Mirror Worlds

I had read David Gelernter’s book “Mirror Worlds” nearly a decade ago. I was quite fascinated by it, but didn’t quite understand the full implications of what he was saying. Reading Steven Johnson’s column about the book makes me think I should go and re-read it.

In 1991, computer scientist David Gelernter of Yale University predicted in his book Mirror Worlds that advances in computing power and connectivity would lead to the creation of virtual cities: micro versions of the real world built out of data streams and algorithms instead of bricks and concrete…Fast-forward a decade, and evidence of Gelernter’s prescience abounds. Millions of people are active participants in virtual worlds that possess the economic and creative vitality of actual communities. The Net denizens who have built a homestead in massively multiplayer games like The Sims Online (www. thesimsonline.com) are the digital world’s equivalent of the postwar immigration to California. The worlds are so vivid that the players now take the virtual objects that they’ve accumulated in these gamesswords, houses, entire charactersand sell them in online auctions for real-world currencies.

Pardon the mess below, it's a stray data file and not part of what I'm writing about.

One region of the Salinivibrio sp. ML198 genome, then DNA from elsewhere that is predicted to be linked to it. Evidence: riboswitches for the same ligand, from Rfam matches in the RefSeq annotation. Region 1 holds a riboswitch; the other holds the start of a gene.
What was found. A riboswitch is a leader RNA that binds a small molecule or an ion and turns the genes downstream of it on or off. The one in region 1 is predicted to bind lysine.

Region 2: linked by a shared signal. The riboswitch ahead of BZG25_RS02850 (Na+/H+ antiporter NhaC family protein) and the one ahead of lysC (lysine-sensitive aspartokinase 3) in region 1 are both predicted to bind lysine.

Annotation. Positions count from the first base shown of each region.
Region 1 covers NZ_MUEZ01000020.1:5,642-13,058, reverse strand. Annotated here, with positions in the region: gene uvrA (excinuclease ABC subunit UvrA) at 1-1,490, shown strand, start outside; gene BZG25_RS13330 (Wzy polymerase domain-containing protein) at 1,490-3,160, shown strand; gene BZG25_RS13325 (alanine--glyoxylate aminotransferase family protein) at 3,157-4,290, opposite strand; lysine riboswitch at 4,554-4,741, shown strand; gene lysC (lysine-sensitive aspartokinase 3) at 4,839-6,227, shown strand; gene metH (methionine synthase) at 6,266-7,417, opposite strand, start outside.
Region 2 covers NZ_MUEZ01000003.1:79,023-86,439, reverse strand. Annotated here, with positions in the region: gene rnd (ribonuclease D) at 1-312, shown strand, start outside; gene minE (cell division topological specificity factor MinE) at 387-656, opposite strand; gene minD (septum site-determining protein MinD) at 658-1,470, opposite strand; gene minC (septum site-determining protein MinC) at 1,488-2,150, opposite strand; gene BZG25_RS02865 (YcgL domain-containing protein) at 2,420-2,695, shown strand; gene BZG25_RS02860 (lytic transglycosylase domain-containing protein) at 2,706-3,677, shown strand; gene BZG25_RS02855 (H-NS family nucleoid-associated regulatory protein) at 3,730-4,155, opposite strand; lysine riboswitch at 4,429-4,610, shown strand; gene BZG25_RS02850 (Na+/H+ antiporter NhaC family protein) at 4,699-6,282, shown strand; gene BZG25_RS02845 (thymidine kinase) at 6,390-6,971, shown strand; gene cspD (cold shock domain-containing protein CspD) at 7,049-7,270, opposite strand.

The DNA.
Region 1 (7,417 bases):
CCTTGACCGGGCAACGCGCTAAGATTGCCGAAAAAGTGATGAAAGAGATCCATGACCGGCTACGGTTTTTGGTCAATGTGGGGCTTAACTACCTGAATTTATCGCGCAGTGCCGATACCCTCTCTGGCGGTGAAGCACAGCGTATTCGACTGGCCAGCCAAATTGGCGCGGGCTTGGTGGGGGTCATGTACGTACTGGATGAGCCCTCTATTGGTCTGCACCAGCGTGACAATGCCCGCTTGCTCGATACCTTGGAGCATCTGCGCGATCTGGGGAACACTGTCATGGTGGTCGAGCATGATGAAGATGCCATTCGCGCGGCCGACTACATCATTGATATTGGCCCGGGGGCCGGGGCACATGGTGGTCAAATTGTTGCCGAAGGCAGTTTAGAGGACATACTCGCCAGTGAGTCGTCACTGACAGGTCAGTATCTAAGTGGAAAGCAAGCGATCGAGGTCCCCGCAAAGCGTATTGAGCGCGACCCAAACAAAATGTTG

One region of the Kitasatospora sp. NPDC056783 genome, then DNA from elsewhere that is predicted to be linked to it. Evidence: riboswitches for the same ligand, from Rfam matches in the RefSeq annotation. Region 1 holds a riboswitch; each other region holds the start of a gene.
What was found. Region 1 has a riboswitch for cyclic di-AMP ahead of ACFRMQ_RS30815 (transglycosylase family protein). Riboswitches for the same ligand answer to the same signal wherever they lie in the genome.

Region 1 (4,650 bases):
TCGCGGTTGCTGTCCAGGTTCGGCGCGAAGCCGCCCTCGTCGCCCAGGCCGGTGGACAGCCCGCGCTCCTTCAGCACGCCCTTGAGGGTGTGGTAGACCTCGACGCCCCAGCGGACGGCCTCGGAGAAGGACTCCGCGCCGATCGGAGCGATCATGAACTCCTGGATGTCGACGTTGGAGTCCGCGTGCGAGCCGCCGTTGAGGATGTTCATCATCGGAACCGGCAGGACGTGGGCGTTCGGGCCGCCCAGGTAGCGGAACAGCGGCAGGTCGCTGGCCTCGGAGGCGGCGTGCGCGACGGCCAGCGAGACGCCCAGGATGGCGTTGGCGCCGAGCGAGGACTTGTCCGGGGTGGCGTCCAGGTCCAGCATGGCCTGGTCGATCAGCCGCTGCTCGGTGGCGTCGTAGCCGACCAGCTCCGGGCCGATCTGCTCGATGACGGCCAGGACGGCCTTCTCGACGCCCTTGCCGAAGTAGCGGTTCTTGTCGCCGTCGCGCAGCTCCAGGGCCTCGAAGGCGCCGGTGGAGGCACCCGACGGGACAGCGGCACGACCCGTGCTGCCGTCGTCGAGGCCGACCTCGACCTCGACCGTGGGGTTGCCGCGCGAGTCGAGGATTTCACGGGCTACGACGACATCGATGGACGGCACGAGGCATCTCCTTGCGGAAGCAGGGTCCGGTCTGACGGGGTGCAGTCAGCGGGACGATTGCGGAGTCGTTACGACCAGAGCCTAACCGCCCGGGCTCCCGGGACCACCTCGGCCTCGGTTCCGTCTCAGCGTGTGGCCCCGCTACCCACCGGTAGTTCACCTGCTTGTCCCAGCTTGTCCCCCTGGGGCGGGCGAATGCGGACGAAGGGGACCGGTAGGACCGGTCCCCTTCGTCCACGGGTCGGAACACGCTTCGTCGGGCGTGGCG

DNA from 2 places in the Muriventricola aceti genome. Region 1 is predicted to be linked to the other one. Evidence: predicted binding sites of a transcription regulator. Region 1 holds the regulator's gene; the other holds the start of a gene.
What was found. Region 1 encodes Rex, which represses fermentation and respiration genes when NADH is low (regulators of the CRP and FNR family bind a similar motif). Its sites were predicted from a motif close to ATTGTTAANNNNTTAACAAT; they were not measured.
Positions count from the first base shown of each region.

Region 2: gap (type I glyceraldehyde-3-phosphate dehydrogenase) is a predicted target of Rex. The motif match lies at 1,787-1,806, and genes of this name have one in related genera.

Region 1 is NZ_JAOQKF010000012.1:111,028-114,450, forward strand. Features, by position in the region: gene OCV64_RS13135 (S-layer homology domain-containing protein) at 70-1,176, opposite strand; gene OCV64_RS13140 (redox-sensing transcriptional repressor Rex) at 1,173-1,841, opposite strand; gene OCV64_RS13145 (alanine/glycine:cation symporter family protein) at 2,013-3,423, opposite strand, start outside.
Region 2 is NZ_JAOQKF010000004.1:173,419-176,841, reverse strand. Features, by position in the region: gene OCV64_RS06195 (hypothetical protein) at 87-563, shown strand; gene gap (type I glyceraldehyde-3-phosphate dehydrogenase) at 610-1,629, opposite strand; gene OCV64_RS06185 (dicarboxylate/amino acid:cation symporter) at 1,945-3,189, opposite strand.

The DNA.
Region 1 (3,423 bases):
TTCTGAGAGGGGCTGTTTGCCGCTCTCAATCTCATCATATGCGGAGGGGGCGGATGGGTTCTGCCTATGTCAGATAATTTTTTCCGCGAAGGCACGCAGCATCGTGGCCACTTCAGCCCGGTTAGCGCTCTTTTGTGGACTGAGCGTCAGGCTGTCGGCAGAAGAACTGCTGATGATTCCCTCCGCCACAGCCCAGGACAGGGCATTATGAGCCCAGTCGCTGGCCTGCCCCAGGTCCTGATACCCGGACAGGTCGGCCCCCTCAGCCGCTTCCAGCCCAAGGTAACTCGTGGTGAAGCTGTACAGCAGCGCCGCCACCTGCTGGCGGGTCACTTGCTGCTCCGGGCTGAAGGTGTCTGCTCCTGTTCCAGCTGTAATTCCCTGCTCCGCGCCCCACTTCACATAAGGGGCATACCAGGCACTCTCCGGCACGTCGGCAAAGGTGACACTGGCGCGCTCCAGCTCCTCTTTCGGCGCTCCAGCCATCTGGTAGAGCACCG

In a true mirror world, data would be mapped onto recognizable shapes from real life. For instance, to find information on a local hospital, you would locate the building on a computerized map and click on it with an “inspector” tool. Within seconds, the big-picture data about the facility would come into focus: number of patients and doctors, annual budget, how many patients died in operating rooms last year, and more. If you were looking for more specific informationsay you were considering giving birth at the hospitalyou could zoom in to the obstetrics department, where you would see data on such subjects as successful births, premature babies, and stillborns. Information about how the hospital connects to the wider citywhat Gelernter calls topsightcould be had by zooming out.